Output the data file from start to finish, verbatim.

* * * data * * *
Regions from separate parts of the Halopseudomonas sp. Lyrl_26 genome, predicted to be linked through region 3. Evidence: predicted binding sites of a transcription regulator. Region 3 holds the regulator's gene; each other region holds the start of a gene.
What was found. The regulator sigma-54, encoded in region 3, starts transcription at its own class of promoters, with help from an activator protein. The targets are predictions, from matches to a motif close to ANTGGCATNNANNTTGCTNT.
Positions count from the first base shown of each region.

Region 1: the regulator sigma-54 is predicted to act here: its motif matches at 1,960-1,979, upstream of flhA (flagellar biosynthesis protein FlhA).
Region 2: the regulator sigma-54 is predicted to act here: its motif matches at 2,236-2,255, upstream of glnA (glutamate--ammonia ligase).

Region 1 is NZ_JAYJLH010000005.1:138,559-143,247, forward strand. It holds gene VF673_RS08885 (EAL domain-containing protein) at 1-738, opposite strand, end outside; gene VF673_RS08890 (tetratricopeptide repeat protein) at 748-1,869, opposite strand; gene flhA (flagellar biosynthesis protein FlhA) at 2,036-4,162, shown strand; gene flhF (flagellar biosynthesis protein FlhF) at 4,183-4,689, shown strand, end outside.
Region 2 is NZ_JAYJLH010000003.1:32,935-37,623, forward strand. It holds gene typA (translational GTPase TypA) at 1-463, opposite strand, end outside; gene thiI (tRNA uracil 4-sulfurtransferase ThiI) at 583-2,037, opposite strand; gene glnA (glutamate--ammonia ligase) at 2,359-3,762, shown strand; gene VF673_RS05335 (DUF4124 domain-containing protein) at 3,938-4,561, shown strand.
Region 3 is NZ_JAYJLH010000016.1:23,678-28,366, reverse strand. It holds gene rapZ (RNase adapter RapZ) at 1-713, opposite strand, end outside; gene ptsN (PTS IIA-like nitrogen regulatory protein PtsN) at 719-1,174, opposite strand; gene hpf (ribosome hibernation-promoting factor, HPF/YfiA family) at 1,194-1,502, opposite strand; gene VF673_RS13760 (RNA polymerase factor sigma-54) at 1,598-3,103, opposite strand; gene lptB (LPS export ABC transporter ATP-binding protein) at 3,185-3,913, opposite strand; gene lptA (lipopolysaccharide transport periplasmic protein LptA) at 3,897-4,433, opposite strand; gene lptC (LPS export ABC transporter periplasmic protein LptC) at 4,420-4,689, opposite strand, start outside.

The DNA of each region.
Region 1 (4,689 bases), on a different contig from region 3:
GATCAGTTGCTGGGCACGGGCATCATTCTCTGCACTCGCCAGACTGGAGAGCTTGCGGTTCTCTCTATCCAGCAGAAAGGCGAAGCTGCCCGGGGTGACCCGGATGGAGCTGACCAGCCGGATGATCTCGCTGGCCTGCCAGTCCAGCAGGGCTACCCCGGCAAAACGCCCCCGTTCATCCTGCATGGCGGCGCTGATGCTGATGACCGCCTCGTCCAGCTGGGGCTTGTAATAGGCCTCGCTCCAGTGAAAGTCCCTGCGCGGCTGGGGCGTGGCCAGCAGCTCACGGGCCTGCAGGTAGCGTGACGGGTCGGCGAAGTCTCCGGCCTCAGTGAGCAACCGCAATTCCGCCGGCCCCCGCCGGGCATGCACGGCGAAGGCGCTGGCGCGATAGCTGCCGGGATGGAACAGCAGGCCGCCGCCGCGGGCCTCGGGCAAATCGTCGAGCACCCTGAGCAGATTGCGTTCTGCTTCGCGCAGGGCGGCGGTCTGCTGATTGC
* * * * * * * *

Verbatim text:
Regions from separate parts of the Halopseudomonas sp. Lyrl_26 genome, predicted to be linked through region 3. Evidence: predicted binding sites of a transcription regulator. Region 3 holds the regulator's gene; each other region holds the start of a gene.
What was found. The regulator sigma-54, encoded in region 3, starts transcription at its own class of promoters, with help from an activator protein. The targets are predictions, from matches to a motif close to ANTGGCATNNANNTTGCTNT.
Positions count from the first base shown of each region.

Region 1: the regulator sigma-54 is predicted to act here: its motif matches at 1,960-1,979, upstream of flhA (flagellar biosynthesis protein FlhA).
Region 2: the regulator sigma-54 is predicted to act here: its motif matches at 2,236-2,255, upstream of glnA (glutamate--ammonia ligase).

Region 1 is NZ_JAYJLH010000005.1:138,559-143,247, forward strand. It holds gene VF673_RS08885 (EAL domain-containing protein) at 1-738, opposite strand, end outside; gene VF673_RS08890 (tetratricopeptide repeat protein) at 748-1,869, opposite strand; gene flhA (flagellar biosynthesis protein FlhA) at 2,036-4,162, shown strand; gene flhF (flagellar biosynthesis protein FlhF) at 4,183-4,689, shown strand, end outside.
Region 2 is NZ_JAYJLH010000003.1:32,935-37,623, forward strand. It holds gene typA (translational GTPase TypA) at 1-463, opposite strand, end outside; gene thiI (tRNA uracil 4-sulfurtransferase ThiI) at 583-2,037, opposite strand; gene glnA (glutamate--ammonia ligase) at 2,359-3,762, shown strand; gene VF673_RS05335 (DUF4124 domain-containing protein) at 3,938-4,561, shown strand.
Region 3 is NZ_JAYJLH010000016.1:23,678-28,366, reverse strand. It holds gene rapZ (RNase adapter RapZ) at 1-713, opposite strand, end outside; gene ptsN (PTS IIA-like nitrogen regulatory protein PtsN) at 719-1,174, opposite strand; gene hpf (ribosome hibernation-promoting factor, HPF/YfiA family) at 1,194-1,502, opposite strand; gene VF673_RS13760 (RNA polymerase factor sigma-54) at 1,598-3,103, opposite strand; gene lptB (LPS export ABC transporter ATP-binding protein) at 3,185-3,913, opposite strand; gene lptA (lipopolysaccharide transport periplasmic protein LptA) at 3,897-4,433, opposite strand; gene lptC (LPS export ABC transporter periplasmic protein LptC) at 4,420-4,689, opposite strand, start outside.

The DNA of each region.
Region 1 (4,689 bases), on a different contig from region 3:
GATCAGTTGCTGGGCACGGGCATCATTCTCTGCACTCGCCAGACTGGAGAGCTTGCGGTTCTCTCTATCCAGCAGAAAGGCGAAGCTGCCCGGGGTGACCCGGATGGAGCTGACCAGCCGGATGATCTCGCTGGCCTGCCAGTCCAGCAGGGCTACCCCGGCAAAACGCCCCCGTTCATCCTGCATGGCGGCGCTGATGCTGATGACCGCCTCGTCCAGCTGGGGCTTGTAATAGGCCTCGCTCCAGTGAAAGTCCCTGCGCGGCTGGGGCGTGGCCAGCAGCTCACGGGCCTGCAGGTAGCGTGACGGGTCGGCGAAGTCTCCGGCCTCAGTGAGCAACCGCAATTCCGCCGGCCCCCGCCGGGCATGCACGGCGAAGGCGCTGGCGCGATAGCTGCCGGGATGGAACAGCAGGCCGCCGCCGCGGGCCTCGGGCAAATCGTCGAGCACCCTGAGCAGATTGCGTTCTGCTTCGCGCAGGGCGGCGGTCTGCTGATTGC